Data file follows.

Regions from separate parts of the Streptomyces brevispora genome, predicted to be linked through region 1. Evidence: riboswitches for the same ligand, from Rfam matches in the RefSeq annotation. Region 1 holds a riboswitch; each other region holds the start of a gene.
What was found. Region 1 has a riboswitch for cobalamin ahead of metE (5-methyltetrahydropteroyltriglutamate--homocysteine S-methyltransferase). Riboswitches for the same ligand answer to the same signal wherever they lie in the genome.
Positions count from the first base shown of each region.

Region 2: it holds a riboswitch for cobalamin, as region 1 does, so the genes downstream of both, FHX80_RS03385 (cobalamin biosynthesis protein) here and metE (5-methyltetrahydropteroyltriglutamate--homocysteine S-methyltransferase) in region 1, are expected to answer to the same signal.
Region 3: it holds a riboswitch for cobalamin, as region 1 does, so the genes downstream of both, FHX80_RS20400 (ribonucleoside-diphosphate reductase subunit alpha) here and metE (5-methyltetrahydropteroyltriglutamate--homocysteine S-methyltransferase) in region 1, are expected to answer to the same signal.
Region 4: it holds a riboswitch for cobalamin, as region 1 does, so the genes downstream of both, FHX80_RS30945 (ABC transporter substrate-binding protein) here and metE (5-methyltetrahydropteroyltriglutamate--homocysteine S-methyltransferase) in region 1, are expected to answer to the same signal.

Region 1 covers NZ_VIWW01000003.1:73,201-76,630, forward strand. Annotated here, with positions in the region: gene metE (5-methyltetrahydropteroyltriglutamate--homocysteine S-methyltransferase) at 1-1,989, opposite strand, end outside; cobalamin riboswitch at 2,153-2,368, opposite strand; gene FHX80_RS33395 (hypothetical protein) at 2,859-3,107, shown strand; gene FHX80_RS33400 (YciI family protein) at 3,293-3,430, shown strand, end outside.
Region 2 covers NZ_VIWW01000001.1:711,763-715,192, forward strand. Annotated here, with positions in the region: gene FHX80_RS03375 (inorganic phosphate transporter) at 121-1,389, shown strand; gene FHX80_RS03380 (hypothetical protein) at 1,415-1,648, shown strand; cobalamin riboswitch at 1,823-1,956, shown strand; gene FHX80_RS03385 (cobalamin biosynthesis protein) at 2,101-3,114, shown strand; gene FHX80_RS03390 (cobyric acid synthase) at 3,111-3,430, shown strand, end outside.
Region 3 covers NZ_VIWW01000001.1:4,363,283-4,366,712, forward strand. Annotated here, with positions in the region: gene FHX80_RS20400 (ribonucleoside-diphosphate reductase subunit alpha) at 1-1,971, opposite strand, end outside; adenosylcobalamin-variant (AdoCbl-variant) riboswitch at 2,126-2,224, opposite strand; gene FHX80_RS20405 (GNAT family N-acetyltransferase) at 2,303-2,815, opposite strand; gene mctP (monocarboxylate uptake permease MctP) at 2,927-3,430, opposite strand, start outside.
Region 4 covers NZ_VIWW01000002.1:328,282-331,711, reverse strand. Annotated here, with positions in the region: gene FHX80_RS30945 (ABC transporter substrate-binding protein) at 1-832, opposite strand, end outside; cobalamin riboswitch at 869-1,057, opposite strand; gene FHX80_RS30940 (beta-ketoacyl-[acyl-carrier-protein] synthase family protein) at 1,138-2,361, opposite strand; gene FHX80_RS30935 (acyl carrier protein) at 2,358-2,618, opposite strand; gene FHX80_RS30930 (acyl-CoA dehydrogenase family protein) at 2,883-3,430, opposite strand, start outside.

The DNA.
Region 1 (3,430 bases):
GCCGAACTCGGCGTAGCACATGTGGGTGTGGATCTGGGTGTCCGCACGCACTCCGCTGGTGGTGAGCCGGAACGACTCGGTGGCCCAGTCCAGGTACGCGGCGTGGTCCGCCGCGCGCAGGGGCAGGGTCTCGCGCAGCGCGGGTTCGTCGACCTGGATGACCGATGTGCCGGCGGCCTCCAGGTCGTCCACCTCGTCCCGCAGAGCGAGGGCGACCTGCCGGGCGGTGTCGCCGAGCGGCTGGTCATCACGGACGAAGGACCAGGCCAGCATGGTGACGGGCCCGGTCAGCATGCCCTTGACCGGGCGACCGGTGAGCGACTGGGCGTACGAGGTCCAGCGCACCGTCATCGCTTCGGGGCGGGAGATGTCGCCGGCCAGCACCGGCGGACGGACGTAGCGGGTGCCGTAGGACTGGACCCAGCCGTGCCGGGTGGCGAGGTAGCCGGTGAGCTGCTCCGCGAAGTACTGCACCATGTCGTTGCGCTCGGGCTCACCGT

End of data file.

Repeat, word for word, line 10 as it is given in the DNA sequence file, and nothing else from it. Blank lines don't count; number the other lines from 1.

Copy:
Region 4 covers NZ_VIWW01000002.1:328,282-331,711, reverse strand. Annotated here, with positions in the region: gene FHX80_RS30945 (ABC transporter substrate-binding protein) at 1-832, opposite strand, end outside; cobalamin riboswitch at 869-1,057, opposite strand; gene FHX80_RS30940 (beta-ketoacyl-[acyl-carrier-protein] synthase family protein) at 1,138-2,361, opposite strand; gene FHX80_RS30935 (acyl carrier protein) at 2,358-2,618, opposite strand; gene FHX80_RS30930 (acyl-CoA dehydrogenase family protein) at 2,883-3,430, opposite strand, start outside.